Victor Lee Austin, Christian Ethics: A Guide for the Perplexed. chapters 1 and 2

Notes on Victor Lee Austin, Christian Ethics: A Guide for the Perplexed, chapters 1 and 2

  • Quotations from the book are in italics
  • (page numbers are in parentheses)

 

1. Can We Talk?  [Is Christian Ethics Reasonable?]

  • Challenges to the reasonableness of ethics (5)
  • There’s no such thing as moral right and wrong (7)
  • There’s no such thing as freedom (9)
  • All morality is subjective (11)
  • All morality is culturally relative (14)
  • Christian ethics, like all theology, defends reason (17)

It does seem that that a very effective way to answer such questions and challenges is to appeal to the questioner’s own behavior and preferences. No one really wants to live amongst neighbors who don’t believe in right and wrong. No one really wants to have parents, or a spouse, who don’t believe in the solemn moral obligations of parenthood and marriage, etc. Everyone would love to live amongst neighbors who really live by the Sermon on the Mount.

Would this way of responding to such challenges count as an example of the Tu quoque fallacy? If I appeal to my challenger’s hypocrisy, I haven’t logically proven that there is no such thing as moral right and wrong. Purely as a matter of logiche could be correct that there is no such thing as right and wrong, and incorrect to live as though there is such a thing.

But I’m not making a logical argument here. I’m trying to make a Bayesian inference(?) that if we don’t know whether there is such a thing as moral right and wrong, my opponent’s failure to live as though “there is no such thing as right and wrong” is a point against the latter proposition.

I think this relates to Nassim Nicholas Taleb’s popular discussion of “skin in the game.” People have more credibility, if and when they are personally invested in the ideas that they promote. (This also lies behind Charles Murray’s urging American liberal elites to “preach what they practice”: since the traditional personal and communal virtues of industry, fidelity, temperance, etc. are essential to the success of these very elites, they should get over their reluctance to urge said virtues on the lower orders out of a misplaced concern for tolerance and pluralism.)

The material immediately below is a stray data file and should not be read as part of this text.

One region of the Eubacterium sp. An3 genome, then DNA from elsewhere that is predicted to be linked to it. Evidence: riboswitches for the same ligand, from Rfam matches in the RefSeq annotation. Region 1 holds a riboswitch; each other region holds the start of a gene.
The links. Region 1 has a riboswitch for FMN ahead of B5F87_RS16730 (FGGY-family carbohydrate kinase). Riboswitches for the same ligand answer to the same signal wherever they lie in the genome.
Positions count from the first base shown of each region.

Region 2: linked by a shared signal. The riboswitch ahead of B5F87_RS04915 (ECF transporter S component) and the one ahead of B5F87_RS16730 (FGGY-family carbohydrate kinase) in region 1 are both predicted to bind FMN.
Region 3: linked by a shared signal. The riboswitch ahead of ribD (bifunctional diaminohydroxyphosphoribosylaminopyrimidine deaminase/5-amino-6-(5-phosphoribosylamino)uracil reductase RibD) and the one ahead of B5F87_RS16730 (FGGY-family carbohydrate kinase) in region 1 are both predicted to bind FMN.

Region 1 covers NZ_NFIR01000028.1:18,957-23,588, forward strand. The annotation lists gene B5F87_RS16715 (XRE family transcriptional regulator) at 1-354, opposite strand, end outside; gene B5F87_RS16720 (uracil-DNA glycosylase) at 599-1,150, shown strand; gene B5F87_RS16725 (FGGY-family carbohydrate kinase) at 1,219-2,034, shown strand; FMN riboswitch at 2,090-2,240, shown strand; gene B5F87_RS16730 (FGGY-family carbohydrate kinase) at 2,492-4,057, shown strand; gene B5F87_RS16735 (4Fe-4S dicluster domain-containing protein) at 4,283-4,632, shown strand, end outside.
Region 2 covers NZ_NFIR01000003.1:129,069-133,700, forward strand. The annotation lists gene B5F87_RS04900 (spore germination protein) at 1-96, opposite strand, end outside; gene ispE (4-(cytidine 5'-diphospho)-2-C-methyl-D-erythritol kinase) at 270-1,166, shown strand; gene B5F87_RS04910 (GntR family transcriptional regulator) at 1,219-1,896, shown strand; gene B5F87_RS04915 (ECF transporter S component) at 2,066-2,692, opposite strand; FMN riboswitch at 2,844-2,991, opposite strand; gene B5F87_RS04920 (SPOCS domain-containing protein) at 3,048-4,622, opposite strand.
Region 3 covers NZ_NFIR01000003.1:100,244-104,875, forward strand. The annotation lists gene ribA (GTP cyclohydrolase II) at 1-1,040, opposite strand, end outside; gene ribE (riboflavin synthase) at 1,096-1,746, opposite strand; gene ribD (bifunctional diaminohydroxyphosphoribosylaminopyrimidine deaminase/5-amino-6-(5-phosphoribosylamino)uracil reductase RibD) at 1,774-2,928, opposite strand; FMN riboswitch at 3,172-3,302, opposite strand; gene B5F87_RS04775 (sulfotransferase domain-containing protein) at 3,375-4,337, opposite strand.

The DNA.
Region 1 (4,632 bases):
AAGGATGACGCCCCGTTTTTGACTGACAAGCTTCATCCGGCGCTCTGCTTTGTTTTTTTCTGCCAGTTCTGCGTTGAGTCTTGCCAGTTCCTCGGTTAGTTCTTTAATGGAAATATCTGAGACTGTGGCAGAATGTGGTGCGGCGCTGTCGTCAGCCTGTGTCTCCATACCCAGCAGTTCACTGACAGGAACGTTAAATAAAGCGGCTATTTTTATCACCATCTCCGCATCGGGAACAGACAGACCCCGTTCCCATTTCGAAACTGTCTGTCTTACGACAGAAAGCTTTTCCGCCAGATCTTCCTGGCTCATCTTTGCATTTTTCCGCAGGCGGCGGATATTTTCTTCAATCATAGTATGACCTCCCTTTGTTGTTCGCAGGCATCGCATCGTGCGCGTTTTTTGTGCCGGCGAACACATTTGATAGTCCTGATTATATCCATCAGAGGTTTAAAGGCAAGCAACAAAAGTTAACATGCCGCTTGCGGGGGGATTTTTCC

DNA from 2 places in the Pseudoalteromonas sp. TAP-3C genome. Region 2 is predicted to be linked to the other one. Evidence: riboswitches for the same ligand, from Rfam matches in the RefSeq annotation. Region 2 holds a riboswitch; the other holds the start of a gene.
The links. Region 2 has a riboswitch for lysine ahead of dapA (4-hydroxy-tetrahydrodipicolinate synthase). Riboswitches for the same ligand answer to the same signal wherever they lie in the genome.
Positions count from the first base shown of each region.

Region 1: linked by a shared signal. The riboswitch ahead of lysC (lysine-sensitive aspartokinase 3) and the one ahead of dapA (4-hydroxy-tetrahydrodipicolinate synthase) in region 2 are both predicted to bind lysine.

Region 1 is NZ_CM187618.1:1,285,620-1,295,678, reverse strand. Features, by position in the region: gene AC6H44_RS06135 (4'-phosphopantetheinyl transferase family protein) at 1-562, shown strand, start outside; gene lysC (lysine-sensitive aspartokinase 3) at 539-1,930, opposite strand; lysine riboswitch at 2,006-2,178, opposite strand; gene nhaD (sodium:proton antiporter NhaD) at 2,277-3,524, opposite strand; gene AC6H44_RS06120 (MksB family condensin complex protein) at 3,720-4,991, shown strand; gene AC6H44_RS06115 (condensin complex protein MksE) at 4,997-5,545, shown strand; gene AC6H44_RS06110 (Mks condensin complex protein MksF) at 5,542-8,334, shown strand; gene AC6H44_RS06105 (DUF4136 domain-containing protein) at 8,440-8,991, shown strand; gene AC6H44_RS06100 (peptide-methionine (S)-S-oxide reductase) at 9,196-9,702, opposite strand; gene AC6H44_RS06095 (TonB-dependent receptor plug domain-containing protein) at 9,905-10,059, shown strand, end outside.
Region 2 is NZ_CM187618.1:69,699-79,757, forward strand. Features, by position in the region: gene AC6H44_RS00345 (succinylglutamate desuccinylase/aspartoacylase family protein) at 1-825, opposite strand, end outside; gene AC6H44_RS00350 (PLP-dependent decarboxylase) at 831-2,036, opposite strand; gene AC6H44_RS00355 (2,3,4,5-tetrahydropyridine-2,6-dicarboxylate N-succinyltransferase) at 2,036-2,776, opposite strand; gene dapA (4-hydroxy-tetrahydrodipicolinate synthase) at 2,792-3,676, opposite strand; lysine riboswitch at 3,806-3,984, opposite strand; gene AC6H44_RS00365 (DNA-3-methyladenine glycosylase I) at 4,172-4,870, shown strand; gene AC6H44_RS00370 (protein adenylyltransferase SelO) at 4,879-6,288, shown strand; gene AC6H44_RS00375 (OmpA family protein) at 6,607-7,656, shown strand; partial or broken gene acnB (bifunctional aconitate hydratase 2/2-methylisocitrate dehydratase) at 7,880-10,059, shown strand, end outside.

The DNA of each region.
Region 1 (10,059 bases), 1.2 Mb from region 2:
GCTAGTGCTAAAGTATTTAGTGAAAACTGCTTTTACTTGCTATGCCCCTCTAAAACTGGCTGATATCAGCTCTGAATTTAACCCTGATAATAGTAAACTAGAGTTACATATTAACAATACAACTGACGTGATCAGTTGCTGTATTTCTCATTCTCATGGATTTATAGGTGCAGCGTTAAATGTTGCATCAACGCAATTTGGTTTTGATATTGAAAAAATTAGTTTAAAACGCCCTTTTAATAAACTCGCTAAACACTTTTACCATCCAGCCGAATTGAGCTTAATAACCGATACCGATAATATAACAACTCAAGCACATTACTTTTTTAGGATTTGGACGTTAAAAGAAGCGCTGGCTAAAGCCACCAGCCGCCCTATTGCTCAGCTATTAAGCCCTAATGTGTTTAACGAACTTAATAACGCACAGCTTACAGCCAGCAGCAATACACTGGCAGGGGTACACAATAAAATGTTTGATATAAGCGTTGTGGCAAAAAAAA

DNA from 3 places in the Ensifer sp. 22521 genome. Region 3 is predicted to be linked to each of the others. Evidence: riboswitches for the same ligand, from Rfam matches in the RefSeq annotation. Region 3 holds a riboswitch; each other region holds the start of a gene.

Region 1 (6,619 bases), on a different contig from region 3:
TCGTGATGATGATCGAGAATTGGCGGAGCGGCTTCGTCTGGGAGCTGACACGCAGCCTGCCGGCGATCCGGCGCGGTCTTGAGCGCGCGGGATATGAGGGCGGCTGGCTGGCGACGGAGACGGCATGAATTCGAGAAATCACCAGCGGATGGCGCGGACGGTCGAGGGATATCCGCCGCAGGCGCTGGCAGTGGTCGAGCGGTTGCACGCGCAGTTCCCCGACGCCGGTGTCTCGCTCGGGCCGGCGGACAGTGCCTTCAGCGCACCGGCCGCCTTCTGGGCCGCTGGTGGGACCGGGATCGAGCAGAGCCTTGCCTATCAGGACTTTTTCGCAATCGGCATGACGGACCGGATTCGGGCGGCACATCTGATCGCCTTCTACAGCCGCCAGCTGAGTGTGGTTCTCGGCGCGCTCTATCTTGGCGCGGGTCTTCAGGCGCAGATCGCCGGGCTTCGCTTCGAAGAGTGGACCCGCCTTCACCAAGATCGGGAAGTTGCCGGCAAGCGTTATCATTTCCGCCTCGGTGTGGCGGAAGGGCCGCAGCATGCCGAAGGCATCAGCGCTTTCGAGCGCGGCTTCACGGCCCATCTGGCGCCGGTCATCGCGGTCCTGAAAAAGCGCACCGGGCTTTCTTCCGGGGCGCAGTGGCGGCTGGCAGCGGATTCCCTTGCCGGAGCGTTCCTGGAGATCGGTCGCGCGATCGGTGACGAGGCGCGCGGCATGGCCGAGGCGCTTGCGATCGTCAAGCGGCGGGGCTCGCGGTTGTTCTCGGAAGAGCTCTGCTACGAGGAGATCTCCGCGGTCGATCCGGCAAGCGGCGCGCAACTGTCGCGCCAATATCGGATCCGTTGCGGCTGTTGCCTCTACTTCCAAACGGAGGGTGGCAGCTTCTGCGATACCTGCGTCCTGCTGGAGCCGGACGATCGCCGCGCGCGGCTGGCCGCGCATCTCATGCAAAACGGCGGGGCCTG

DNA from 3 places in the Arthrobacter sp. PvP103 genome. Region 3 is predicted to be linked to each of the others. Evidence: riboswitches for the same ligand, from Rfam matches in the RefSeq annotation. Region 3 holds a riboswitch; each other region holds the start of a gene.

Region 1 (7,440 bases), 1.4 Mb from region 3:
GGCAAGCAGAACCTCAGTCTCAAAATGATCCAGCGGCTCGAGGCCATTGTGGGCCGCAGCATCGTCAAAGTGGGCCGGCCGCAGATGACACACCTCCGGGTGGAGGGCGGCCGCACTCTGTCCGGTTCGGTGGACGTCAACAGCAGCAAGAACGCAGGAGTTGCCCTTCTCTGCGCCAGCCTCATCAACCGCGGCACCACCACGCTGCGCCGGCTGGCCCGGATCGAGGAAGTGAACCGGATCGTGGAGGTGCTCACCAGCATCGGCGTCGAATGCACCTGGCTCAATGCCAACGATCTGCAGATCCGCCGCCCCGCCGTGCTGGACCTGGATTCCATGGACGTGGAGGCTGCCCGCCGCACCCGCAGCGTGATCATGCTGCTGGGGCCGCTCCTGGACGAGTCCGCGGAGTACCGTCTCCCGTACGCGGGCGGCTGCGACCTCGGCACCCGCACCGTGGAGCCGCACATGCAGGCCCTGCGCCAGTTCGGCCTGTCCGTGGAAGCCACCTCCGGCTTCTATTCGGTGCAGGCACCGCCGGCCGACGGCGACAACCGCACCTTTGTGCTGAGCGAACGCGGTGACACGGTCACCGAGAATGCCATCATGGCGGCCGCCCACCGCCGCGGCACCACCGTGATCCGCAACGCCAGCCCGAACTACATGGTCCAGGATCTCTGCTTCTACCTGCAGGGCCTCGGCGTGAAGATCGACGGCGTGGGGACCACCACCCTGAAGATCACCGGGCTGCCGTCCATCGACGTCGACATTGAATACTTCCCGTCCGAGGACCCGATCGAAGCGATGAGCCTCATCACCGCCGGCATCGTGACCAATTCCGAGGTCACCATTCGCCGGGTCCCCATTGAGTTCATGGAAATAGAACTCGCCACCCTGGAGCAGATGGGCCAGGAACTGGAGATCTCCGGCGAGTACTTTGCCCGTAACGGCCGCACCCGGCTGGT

(Also by this standard, of course, God sending his own son to be crucified for the sins of all mankind would be an unsurpassable example of skin in the game.)

Is it another signal that right and wrong exist, that people have strong intuitions about right and wrong, even when they can’t clearly articulate their reasons why (a.k.a. “moral dumbfounding“?) Which is more likely: that the ancient, millennia-old moral traditions of my ancestors have some good reason for existing, even if I personally can’t rationalize it at the moment (a.k.a. “Chesterton’s fence“), or that my own reasoning ability is adequate and correct in any given case?

If right and wrong are exterior to, and anterior to, my own capacity to reason and articulate moral judgments at any given time, that would be another good reason to follow Elisabeth Elliot‘s rule of thumb (paraphrased): obey, obey, obey. The Ten Commandments outlasted Nietzsche and Joseph Fletcher, and they will outlast me too.

***

On a practical level, it does seem that there are some areas of Christian ethics that the liberal mainstream of Today’s World does have a very hard time seeing as “reasonable,” maybe above all sexual ethics, or specifically, any dissent from the Sexual Revolution. There may in principle be many good arguments for traditional views on abortion, homosexuality, pornography, fornication, etc., that don’t appeal to Christianity or even to theism, but in practice, they will usually be met with, at best, “Those are just your own personal, private (i.e. irrational and indefensible) religious views,” or at worst, “You’re an agent of theocratic patriarchal oppression.”